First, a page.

She has suffered from gastrointestinal manifestations since childhood, complaining about abdominal pain, a tendency towards diarrhoea, and acroparesthesia. Over the past 7 years, she has also suffered from chronic kidney disease, due to which she is undergoing dialysis treatment. In the absence of risk factors for chronic renal disease, after the exclusion of more frequent causes of nephropathy, such as autoimmune and inflammatory disorders, and infective diseases, the patient was referred by her referring physician to our centre for further diagnosis.

Due to the patient’s comorbidities and the premature age of dialysis treatment, it was considered appropriate to perform an analysis of the gene sequence of alpha-galactosidase A. This investigation revealed an alteration in exon 6 with a pathogenic variant c.947dupT, which leads to the substitution of the amino acid p. I317NfsTer16.

In view of the report suggestive of FD, a thorough family history was recorded; however, there were no notable pathologies in the family history, and none of the family members had previously undergone genetic testing. The diagnosis of FD was made on the basis of the alteration of this gene sequence and on the basis of the association of this pathogenic variant with AFD (Mutation Search, 2021). Therefore, this investigation is fundamental and makes the screening of all families efficient, with high diagnostic implications on average over three generations surrounding an index case.

In this case, the genetic analysis did not detect the same mutation in the other family members. The other members of the family were healthy and did not complain of relevant symptoms during the medical examination. The pedigree of the family is shown in Figure 1.


FIGURE 1. Family pedigree. The red circle with the arrow represents the patient with the disease. As observed from the family tree, the proband is the only member of the family affected by Fabry’s disease. We had the consent of the proband and family members to report the family tree in the case report.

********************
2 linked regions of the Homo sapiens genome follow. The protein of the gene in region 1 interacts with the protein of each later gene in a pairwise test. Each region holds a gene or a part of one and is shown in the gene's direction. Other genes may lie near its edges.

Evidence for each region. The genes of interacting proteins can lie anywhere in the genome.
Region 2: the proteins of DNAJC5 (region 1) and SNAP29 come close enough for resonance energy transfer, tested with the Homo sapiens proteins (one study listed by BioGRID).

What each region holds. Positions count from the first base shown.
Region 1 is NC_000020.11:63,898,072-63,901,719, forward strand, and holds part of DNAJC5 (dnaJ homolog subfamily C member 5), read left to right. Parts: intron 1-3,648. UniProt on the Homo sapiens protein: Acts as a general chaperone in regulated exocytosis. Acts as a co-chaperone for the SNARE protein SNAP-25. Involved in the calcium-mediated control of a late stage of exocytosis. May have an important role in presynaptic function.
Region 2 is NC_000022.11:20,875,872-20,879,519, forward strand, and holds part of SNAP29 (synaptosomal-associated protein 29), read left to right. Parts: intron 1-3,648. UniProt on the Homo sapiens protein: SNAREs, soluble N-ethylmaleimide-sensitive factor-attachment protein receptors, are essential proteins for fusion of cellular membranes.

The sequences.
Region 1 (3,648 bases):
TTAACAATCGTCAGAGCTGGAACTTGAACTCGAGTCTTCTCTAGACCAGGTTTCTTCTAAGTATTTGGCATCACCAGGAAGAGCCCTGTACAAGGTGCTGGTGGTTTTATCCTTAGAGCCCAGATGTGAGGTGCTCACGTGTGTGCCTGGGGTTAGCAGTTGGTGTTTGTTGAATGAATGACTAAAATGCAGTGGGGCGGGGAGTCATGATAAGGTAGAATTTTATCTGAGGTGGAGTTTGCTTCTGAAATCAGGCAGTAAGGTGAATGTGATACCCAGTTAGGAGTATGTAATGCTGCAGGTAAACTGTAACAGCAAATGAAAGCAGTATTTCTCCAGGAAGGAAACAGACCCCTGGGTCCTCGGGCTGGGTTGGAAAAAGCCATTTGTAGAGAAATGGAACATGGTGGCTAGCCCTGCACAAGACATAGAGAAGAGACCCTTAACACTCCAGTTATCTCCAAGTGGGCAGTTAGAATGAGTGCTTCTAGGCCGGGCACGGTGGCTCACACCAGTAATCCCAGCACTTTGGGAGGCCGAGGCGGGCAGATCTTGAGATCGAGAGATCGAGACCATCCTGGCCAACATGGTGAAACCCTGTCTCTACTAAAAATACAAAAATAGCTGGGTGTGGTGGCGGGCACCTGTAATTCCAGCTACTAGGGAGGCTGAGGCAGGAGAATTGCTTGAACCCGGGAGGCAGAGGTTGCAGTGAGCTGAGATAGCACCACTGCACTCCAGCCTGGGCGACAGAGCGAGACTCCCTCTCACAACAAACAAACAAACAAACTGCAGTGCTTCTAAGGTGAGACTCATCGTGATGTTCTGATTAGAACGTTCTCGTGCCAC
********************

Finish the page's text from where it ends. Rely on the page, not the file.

Once the disease is diagnosed, patients must undergo a comprehensive clinical examination and drug treatment.

The patient exhibited 24 h pathological proteinuria in blood chemistry analysis; the electrocardiogram documented sinus rhythm at a heart rate of 72 bpm, left ventricular hypertrophy with overload, and abnormalities of the atriogram. Echocardiography documented a normal-sized left ventricle with concentric hypertrophy. Once this pathology was documented, the patient underwent drug therapy with agalsidase beta. It was considered appropriate to deepen the patient’s diagnostic process by performing a skin biopsy. The aforementioned procedure was performed by taking two skin samples from the leg and thigh, and histological examination showed the presence of neuropathy of the small fibres with predominantly somatic involvement, with positivity for Gb3. These observations are in line with those reported by Liguori et al. (2017) and Liguori et al. (2010). Table 1 reports signs and symptoms that were collected from the prediagnostic phase to the last follow-up visit. Figure 2 reports the confocal microscopy study of Gb3 in skin vessels.


TABLE 1. Clinical and laboratory features collected from the prediagnostic phase to the last follow-up visit.


FIGURE 2. Confocal microscopy (×40 magnification, scale 50 µm) study of Gb3 in skin vessels (A–C). Abnormal deposits were abundant in the walls of the arterioles and their endothelium. (A–C) Gb3 deposits and the convergence of the two canals, Gb3 and collagen IV. (D) Larger image of the same vessel displaying the merging of the two canals (40X, scale 100 µm).

Therapeutic intervention and follow-up